SOLAS raises close to $30,000 at Royal Sydney Yacht Squadron dinner

The Cruising Yacht Club of Australia’s (CYCA) SOLAS (Safety of Life at Sea) Trusts raised just under $30,000 at a dinner held at the Royal Sydney Yacht Squadron (RSYS) on Friday evening.

Among those attending were Sir James and Lady Joan Hardy, SOLAS Trusts Chairman David Kellett and wife Kendi, Australian Sailing president Matt Allen, CYCA Commodore Paul Billingham and wife Jude accompanied by some CYCA directors and CEO, RSYS Commodore David Ward and treble Olympian, Karyn Gojnich with husband John.

Newcastle Cruising Yacht Club fielded a team of 20, including Commodore Steve Rae, Vice Commodore Valda Johnston, Rear Commodore Barry Kelly, Club Captain Adrian Kiely and CEO Paul O’Rourke. The latter announced their club would host a SOLAS dinner. They also put their hands in their pockets in the silent auctions.

Guest speaker for the night was Commander Marc Pavillard RAN, who was accompanied on the night by his wife Sarah.

Commander Pavillard was an instrumental figure in the rescue of sailors in the 1998 Sydney Hobart, saving many lives as the winch coordinator in the Royal Australian Navy helicopter.  In particular, the lives of the Sword of Orion crew, who sadly lost a British crew member, Glynn Charles, when his safety harness failed.

Charles was among six who tragically lost their lives in the race that year, resulting in the CYCA SOLAS Trusts being established and is governed by a board of Trustees.

Having Commander Pavillard as guest speaker reminded us of how fragile life can be, particularly as some of the Sword of Orion crew also attended the night. “We try to get a table together every year,” said crew member Adam Brown, who was joined by Andrew Parkes, Sam Hunt and Nigel Russell on the eve of their 20 year reunion of that fateful race.

Martin James, a past commodore of the CYCA and fellow competitor in the race with his Team Jaguar Infinity, also attended with crew.

And while it was sobering to hear Pavillard recount some of what occurred, as vision of the race and rescues was shown, he also told of some funny moments. 

“On December 27, 1998, I was in Sydney when I got the call that changed everything…,” he said. “Before I knew it, I was kissing the family goodbye and heading to Nowra. By midnight, I was flying (a helicopter) at maximum speed to Merimbula. We re-fuelled at 2.30am and then launched into the unknown…

“Within minutes, we were swallowed by the storm – the turbulence was terrible. We knew several yachts were in trouble. It was distressing – I felt full fear in the pit of my stomach. Just flying with other aircraft around – it was chaos.

“Conditions were horrendous – 80 knot winds – big seas,” Commander Pavillard told the story, remembering all the details.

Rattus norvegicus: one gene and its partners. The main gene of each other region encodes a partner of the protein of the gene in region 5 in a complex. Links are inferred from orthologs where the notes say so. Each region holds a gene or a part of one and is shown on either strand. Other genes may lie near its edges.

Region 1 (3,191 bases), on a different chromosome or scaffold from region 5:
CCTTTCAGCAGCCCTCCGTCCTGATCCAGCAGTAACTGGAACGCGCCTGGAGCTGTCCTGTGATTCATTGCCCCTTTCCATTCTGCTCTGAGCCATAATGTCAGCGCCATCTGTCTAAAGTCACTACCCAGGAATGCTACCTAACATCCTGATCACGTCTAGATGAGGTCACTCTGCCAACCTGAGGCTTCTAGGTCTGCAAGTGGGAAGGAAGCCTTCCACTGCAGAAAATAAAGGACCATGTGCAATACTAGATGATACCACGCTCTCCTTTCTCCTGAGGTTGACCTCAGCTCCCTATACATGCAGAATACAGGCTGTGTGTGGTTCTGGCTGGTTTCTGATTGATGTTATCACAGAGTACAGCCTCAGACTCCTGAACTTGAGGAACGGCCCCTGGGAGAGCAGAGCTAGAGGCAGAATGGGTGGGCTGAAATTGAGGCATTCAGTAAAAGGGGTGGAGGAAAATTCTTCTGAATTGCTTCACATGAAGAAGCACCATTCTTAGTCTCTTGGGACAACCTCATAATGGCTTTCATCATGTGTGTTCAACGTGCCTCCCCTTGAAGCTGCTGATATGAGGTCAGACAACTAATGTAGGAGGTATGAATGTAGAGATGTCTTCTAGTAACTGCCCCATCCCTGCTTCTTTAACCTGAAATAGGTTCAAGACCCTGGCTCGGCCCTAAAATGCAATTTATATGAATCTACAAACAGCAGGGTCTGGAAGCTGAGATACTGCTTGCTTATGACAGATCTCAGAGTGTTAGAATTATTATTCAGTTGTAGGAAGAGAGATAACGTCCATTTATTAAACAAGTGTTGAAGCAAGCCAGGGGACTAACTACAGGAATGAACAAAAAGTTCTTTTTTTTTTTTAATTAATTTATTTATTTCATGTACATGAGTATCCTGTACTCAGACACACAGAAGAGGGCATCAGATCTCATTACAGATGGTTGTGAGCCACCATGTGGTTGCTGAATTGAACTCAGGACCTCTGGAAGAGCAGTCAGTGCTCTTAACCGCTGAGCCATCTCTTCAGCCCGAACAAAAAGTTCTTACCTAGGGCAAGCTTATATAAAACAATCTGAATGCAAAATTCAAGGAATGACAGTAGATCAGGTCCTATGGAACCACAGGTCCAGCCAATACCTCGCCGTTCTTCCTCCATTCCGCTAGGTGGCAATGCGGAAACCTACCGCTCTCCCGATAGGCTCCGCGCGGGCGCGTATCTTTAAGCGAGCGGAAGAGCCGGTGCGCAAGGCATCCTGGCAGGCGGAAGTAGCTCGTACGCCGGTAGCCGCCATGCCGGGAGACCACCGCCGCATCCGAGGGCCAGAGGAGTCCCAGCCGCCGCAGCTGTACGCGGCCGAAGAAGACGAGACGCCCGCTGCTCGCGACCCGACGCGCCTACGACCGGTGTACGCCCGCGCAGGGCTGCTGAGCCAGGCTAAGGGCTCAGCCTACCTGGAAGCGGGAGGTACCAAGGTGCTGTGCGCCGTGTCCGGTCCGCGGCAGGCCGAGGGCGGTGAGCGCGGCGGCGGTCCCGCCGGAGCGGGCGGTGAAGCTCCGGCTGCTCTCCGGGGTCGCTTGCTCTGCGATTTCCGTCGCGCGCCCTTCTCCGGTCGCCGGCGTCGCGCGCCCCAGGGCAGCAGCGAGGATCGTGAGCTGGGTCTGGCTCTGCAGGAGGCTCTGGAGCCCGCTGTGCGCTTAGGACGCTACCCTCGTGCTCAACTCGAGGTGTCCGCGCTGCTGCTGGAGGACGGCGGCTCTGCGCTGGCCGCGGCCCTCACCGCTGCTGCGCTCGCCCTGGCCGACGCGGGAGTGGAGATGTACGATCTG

He’s done it all, but, the Commander said, “This was by far the most harrowing – being part of the Sword of Orion guys’ rescues.”

David Kellett, who MC’d the evening, thanked Commander and Sarah Pavillard for attending.

“Tonight was a great result and adds to the $185,000 already raised this year,” he said.

SOLAS Trusts events are branching out and Kellett announced the following venues and dates for upcoming fundraisers:

2 November – Royal Yacht Club of Tasmania will host a lunch with guest speaker, Australian Wendy Tuck, the first female skipper to win a round the world yacht race (she won the Clipper Race this year). Details: https://www.ryct.org.au/

23 November – Newcastle Cruising Yacht Club will host a dinner with the 2017 Rolex Sydney Hobart Yacht Race winner, Matt Allen, as guest speaker. Details: www.ncyc.net.au/

11 December – SOLAS Big Boat Challenge on Sydney Harbour – well-known boats donate places aboard to be auctioned through eBay.

“Over $2 million has been donated by those participating in the sport with the vast majority coming from the CYCA and its members,” David Kellett said. “So far around $1.4 million has been distributed to search and rescue organisations and to needy families. The Trusts have made donations in every state and territory across Australia, making a difference to sailors and entire communities across our country.

“The Trusts have a 100% flow through to the beneficiary from donations making them unique, with all administration and management costs absorbed by the CYCA.”

Thanks to the many generous organisations who donated goods, and to those who just as generously put their hands in their pockets to help raise funds.

A stark reminder of all SOLAS stands for has been brought home to roost, with Australian Rescue Authorities leading a mission to rescue badly injured Indian solo sailor, Abhilash Tomy, whose yacht was dismasted deep in the South Indian Ocean after some of the fleet was hit by a vicious storm midway across the South Indian Ocean during the Golden Globe Race two days ago. 

Di Pearson

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